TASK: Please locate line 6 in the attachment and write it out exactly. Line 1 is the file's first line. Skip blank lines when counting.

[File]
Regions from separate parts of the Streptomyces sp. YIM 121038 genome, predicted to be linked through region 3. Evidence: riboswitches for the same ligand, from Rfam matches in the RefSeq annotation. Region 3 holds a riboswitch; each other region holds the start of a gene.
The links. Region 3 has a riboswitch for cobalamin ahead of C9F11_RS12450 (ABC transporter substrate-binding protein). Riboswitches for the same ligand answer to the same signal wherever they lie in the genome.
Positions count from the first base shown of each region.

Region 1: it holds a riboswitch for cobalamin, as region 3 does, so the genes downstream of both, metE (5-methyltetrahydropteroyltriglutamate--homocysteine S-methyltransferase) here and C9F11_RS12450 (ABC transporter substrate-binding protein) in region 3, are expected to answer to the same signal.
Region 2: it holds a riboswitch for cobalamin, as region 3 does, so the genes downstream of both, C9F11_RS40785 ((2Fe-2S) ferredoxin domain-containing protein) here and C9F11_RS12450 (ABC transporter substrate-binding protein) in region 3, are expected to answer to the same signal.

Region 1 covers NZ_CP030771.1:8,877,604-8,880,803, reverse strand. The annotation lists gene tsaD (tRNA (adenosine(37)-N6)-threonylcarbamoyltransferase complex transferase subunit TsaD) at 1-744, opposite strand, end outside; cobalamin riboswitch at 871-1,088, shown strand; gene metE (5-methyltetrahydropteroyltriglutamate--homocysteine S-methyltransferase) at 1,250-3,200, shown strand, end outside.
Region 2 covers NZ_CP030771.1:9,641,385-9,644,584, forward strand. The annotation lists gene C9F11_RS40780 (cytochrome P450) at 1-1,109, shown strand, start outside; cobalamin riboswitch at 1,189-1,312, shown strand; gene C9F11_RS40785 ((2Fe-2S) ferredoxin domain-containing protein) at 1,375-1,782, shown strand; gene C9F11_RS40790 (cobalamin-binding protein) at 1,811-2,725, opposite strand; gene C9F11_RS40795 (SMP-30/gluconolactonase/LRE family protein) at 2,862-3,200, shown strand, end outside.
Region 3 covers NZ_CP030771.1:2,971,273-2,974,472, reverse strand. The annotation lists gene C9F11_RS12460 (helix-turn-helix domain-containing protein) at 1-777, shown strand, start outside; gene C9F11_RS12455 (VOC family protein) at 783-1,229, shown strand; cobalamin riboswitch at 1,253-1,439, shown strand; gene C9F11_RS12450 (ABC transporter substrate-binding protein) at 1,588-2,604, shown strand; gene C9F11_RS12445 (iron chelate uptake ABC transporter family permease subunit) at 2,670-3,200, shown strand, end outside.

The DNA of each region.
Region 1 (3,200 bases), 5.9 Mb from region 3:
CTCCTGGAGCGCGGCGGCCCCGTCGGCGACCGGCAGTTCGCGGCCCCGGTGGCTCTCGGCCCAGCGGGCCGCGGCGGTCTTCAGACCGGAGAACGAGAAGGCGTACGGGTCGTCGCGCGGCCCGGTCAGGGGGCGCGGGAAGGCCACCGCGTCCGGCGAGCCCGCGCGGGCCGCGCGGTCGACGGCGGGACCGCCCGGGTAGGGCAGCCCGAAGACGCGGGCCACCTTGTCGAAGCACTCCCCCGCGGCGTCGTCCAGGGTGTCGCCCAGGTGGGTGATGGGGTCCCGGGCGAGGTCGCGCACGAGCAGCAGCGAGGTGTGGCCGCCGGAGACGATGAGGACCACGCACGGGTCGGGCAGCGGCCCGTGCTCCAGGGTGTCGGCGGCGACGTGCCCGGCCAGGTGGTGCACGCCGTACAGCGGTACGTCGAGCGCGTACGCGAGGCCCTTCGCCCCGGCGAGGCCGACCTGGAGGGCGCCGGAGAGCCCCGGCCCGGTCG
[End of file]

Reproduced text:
Region 1 covers NZ_CP030771.1:8,877,604-8,880,803, reverse strand. The annotation lists gene tsaD (tRNA (adenosine(37)-N6)-threonylcarbamoyltransferase complex transferase subunit TsaD) at 1-744, opposite strand, end outside; cobalamin riboswitch at 871-1,088, shown strand; gene metE (5-methyltetrahydropteroyltriglutamate--homocysteine S-methyltransferase) at 1,250-3,200, shown strand, end outside.